Ukip likely to play defining role in determining next PM's prospects

One year out from a general election and party strategists are eyeing fickle voters

Labour leader Ed Miliband, Lib Dems leader and deputy prime minister Nick Clegg and Conservative leader and prime minister David Cameron are a mere 12 months away from testing their popularity at the polls. Photograph: Lefteris Pitarakis/PA

Labour leader Ed Miliband, Lib Dems leader and deputy prime minister Nick Clegg and Conservative leader and prime minister David Cameron are a mere 12 months away from testing their popularity at the polls. Photograph: Lefteris Pitarakis/PA

Fri, May 9, 2014, 01:02

Nick Clegg went to a nightclub this week – although admittedly one of London’s most famous ones, the Ministry of Sound – to launch his party’s campaign in this month’s local elections in England.

Given the party’s unpopularity at national level, a few in the nightclub could have been forgiven for thinking that a nightclub with the word “ministry” in the title may be as close as any of them will ever again get to power.

The general election is just a year away, unless something extraordinary happens to break the alliance that has lasted since May 2010 between the Conservatives and the Liberal Democrats.

For now an early break-up is unthinkable, though difficult days lie ahead for both in the European Parliament and, indeed, the local elections to be held on May 22nd. Civil servants are concerned that they will face partisan pressures in the year ahead.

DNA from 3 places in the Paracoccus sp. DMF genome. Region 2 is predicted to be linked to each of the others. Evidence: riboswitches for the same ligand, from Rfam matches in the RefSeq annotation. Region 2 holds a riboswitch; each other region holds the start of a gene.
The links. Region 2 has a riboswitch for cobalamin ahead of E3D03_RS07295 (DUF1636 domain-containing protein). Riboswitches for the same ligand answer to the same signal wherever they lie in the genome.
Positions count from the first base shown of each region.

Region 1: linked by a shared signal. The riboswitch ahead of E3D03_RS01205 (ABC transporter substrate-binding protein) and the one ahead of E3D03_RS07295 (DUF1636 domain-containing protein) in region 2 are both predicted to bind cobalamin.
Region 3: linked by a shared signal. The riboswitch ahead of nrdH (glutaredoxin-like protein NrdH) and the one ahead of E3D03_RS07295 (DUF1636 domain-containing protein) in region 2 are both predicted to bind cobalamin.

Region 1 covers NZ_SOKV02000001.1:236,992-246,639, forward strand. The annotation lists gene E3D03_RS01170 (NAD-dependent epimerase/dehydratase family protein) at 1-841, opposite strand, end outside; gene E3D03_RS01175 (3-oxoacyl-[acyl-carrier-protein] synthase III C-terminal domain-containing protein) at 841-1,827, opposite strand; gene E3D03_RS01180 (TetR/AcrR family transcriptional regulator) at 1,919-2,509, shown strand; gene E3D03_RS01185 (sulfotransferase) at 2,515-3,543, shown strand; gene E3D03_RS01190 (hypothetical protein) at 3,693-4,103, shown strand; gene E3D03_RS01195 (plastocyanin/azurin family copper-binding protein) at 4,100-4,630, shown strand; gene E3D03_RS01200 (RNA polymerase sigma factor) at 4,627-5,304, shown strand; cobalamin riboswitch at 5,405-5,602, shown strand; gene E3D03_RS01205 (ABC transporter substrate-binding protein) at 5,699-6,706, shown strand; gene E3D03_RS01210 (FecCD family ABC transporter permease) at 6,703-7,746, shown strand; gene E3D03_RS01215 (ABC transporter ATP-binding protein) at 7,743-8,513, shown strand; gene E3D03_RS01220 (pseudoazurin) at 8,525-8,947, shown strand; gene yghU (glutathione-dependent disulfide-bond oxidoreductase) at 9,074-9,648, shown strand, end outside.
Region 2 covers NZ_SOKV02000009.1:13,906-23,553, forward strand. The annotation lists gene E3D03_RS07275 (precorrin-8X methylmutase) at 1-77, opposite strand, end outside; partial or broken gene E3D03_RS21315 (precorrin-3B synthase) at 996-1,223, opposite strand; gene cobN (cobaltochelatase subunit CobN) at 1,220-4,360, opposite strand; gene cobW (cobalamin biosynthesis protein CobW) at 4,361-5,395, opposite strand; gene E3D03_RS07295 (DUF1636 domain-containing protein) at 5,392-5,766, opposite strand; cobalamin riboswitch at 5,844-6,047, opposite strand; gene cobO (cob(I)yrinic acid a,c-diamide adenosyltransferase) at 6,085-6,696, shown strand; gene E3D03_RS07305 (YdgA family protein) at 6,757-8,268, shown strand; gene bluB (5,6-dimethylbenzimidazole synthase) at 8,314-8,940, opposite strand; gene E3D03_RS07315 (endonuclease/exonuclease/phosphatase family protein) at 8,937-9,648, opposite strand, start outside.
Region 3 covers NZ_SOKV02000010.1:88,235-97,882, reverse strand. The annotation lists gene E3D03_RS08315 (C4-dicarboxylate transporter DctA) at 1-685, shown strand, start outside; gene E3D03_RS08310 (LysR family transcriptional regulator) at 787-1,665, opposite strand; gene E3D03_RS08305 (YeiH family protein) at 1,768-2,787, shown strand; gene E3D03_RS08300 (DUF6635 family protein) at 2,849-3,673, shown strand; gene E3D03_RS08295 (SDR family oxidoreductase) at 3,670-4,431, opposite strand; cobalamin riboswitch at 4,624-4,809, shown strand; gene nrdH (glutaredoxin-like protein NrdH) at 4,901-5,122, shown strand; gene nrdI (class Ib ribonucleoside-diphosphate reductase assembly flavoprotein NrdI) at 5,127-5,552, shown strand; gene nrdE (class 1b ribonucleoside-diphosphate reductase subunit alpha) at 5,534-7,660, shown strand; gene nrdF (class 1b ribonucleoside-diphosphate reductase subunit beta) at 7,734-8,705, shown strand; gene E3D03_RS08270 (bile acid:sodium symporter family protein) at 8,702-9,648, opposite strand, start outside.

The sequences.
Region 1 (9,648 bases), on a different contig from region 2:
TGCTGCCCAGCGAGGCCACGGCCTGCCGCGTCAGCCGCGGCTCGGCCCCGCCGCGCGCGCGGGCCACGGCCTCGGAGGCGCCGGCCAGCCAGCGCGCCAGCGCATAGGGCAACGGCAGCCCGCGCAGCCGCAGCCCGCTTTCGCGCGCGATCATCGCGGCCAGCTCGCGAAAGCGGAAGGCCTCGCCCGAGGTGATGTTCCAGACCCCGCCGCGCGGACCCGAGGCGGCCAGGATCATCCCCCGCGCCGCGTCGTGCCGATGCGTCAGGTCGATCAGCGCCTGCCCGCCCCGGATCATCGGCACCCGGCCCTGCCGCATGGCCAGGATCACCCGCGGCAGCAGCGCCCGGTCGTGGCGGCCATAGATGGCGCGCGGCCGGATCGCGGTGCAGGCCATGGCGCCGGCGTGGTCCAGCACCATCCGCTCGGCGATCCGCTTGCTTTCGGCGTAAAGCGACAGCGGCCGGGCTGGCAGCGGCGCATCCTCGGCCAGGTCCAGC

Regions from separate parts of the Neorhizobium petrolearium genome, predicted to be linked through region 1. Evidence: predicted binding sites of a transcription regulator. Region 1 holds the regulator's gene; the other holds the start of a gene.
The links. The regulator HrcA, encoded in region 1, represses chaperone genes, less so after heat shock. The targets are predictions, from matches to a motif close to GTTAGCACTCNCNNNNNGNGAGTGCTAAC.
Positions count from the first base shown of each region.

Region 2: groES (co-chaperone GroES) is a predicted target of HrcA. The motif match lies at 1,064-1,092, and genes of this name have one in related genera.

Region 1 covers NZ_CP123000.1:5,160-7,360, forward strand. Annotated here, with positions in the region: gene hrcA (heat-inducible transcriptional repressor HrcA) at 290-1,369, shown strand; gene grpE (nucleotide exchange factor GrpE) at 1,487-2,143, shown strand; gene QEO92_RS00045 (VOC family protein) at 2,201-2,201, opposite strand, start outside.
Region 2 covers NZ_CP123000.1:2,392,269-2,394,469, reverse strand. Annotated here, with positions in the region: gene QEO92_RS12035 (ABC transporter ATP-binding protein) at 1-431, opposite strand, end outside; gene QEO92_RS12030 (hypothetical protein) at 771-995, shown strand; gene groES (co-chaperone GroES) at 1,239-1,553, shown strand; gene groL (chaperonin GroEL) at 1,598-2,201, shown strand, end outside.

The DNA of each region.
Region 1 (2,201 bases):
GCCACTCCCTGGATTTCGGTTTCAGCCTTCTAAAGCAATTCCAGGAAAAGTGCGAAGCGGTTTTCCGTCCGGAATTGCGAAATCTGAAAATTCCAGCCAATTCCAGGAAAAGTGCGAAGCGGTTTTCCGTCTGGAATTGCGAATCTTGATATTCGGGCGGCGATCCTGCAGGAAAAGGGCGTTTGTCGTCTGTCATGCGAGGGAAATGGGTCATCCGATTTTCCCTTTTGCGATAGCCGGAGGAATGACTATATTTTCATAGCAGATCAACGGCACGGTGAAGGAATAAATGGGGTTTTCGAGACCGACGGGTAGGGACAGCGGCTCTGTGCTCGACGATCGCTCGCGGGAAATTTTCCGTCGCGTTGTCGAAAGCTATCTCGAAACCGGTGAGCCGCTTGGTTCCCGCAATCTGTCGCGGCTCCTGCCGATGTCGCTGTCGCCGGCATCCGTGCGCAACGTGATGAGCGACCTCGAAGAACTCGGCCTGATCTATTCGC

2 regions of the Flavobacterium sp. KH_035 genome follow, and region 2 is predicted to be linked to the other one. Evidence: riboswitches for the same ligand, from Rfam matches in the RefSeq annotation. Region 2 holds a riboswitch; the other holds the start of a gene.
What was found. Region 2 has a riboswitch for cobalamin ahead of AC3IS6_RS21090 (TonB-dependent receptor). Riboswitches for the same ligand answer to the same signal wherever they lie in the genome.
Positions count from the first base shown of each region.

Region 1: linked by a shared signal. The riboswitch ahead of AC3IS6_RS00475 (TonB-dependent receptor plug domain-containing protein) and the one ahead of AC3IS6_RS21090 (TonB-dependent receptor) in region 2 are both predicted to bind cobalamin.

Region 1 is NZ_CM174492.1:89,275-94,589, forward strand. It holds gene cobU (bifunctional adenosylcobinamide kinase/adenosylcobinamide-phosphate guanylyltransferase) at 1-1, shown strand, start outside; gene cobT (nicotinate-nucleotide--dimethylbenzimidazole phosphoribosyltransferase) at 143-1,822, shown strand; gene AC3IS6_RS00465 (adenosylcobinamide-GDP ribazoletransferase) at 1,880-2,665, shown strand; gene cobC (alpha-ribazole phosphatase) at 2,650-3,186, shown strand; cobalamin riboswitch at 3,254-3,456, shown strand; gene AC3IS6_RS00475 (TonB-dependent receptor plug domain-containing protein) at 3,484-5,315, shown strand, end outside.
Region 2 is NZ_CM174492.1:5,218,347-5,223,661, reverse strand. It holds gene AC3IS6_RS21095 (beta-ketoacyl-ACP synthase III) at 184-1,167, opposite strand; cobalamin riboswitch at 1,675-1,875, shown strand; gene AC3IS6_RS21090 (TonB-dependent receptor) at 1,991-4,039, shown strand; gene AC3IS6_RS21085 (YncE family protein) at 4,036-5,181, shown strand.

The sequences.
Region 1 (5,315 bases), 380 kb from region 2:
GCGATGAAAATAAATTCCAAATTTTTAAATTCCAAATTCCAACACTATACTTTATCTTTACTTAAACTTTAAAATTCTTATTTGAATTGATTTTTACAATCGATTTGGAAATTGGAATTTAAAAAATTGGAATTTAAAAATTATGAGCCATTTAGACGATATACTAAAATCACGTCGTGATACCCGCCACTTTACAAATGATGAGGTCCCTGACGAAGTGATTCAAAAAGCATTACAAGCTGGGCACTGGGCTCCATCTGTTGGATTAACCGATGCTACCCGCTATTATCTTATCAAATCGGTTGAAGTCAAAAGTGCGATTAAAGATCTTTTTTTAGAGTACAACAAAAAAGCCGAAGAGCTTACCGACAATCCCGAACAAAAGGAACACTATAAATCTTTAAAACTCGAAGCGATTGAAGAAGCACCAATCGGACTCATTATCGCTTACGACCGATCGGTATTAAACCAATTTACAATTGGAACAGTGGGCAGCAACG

Labour leads in the national polls, though the gap is narrowing. Wages for some groups – not public service workers – are rising for the first time in five years. Growth figures are rising. Voters, however, are cantankerous.


Mixed messages
Predictions are useless so far out from an election. However, the landscape is particularly complicated for those who might like to try their luck this time since it is filled with utterly contradictory signals.

Broken down, voter preferences read as follows: the Tories are judged to be the best on the economy and crime. Labour, confusingly, are believed to be better on dealing with the cost of living. The United Kingdom Independence Party, on the other hand, scores best on immigration.

British prime minister David Cameron, though disliked by many, is seen as the one who most looks like a prime minister. Labour’s Ed Miliband is considered honest and most in touch with the British public – but also, in the same breath, seen as remote and geekish.

Meanwhile, it has been an axiom of British politics that the opposition wins power only if has a reputation for better economic management than the government it is seeking to dislodge. Despite all of the difficulties since 2010 Labour has never once occupied that position.

Despite this, Miliband has occasionally chimed with public opinion – once, or twice he actually led it – by favouring state direction of the business world, most notably when he proposed an energy price freeze.

Now, Miliband has widened his agenda, proposing curbs on rent increases. Some of his prospective MPs propose a state takeover of the railways, an idea popular even with those who would regard themselves as Tory.

The Liberal Democrats, meanwhile, believe that they will lose perhaps a third of their House of Commons seats, yet still remain a viable player in post-election coalition talks that they see as inevitable.

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